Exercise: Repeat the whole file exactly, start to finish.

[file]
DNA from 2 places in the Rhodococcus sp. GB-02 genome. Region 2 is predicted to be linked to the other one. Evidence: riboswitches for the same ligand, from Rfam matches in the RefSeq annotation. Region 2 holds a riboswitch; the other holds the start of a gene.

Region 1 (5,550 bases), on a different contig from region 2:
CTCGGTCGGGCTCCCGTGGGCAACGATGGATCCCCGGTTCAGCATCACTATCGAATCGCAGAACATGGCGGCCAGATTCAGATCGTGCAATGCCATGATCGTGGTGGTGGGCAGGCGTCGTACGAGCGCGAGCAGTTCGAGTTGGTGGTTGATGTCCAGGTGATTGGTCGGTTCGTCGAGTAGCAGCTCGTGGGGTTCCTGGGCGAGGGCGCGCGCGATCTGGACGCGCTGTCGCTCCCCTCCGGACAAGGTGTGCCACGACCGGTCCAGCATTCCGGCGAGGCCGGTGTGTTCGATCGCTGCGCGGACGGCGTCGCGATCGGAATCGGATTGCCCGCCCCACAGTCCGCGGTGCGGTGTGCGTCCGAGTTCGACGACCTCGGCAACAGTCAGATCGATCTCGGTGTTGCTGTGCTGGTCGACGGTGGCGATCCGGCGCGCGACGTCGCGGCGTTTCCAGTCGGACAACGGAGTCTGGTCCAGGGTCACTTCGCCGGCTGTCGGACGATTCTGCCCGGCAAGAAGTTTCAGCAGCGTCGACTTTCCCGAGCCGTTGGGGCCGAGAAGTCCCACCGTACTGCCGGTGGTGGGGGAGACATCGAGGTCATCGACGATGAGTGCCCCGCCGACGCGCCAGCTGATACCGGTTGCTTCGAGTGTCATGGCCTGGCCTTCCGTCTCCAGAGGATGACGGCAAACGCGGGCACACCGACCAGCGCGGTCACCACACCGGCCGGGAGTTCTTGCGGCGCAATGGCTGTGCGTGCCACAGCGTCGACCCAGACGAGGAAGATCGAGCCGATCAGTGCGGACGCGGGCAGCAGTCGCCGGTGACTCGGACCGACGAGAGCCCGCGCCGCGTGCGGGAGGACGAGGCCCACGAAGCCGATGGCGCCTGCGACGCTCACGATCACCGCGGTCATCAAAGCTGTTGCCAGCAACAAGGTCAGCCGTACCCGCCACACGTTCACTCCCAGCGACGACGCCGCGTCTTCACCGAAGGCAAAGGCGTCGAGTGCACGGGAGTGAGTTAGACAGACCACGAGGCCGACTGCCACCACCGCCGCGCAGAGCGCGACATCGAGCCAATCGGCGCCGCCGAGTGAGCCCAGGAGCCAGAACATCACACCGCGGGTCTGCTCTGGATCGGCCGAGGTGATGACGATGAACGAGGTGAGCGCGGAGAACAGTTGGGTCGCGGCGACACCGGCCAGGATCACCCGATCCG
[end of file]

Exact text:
DNA from 2 places in the Rhodococcus sp. GB-02 genome. Region 2 is predicted to be linked to the other one. Evidence: riboswitches for the same ligand, from Rfam matches in the RefSeq annotation. Region 2 holds a riboswitch; the other holds the start of a gene.

Region 1 (5,550 bases), on a different contig from region 2:
CTCGGTCGGGCTCCCGTGGGCAACGATGGATCCCCGGTTCAGCATCACTATCGAATCGCAGAACATGGCGGCCAGATTCAGATCGTGCAATGCCATGATCGTGGTGGTGGGCAGGCGTCGTACGAGCGCGAGCAGTTCGAGTTGGTGGTTGATGTCCAGGTGATTGGTCGGTTCGTCGAGTAGCAGCTCGTGGGGTTCCTGGGCGAGGGCGCGCGCGATCTGGACGCGCTGTCGCTCCCCTCCGGACAAGGTGTGCCACGACCGGTCCAGCATTCCGGCGAGGCCGGTGTGTTCGATCGCTGCGCGGACGGCGTCGCGATCGGAATCGGATTGCCCGCCCCACAGTCCGCGGTGCGGTGTGCGTCCGAGTTCGACGACCTCGGCAACAGTCAGATCGATCTCGGTGTTGCTGTGCTGGTCGACGGTGGCGATCCGGCGCGCGACGTCGCGGCGTTTCCAGTCGGACAACGGAGTCTGGTCCAGGGTCACTTCGCCGGCTGTCGGACGATTCTGCCCGGCAAGAAGTTTCAGCAGCGTCGACTTTCCCGAGCCGTTGGGGCCGAGAAGTCCCACCGTACTGCCGGTGGTGGGGGAGACATCGAGGTCATCGACGATGAGTGCCCCGCCGACGCGCCAGCTGATACCGGTTGCTTCGAGTGTCATGGCCTGGCCTTCCGTCTCCAGAGGATGACGGCAAACGCGGGCACACCGACCAGCGCGGTCACCACACCGGCCGGGAGTTCTTGCGGCGCAATGGCTGTGCGTGCCACAGCGTCGACCCAGACGAGGAAGATCGAGCCGATCAGTGCGGACGCGGGCAGCAGTCGCCGGTGACTCGGACCGACGAGAGCCCGCGCCGCGTGCGGGAGGACGAGGCCCACGAAGCCGATGGCGCCTGCGACGCTCACGATCACCGCGGTCATCAAAGCTGTTGCCAGCAACAAGGTCAGCCGTACCCGCCACACGTTCACTCCCAGCGACGACGCCGCGTCTTCACCGAAGGCAAAGGCGTCGAGTGCACGGGAGTGAGTTAGACAGACCACGAGGCCGACTGCCACCACCGCCGCGCAGAGCGCGACATCGAGCCAATCGGCGCCGCCGAGTGAGCCCAGGAGCCAGAACATCACACCGCGGGTCTGCTCTGGATCGGCCGAGGTGATGACGATGAACGAGGTGAGCGCGGAGAACAGTTGGGTCGCGGCGACACCGGCCAGGATCACCCGATCCG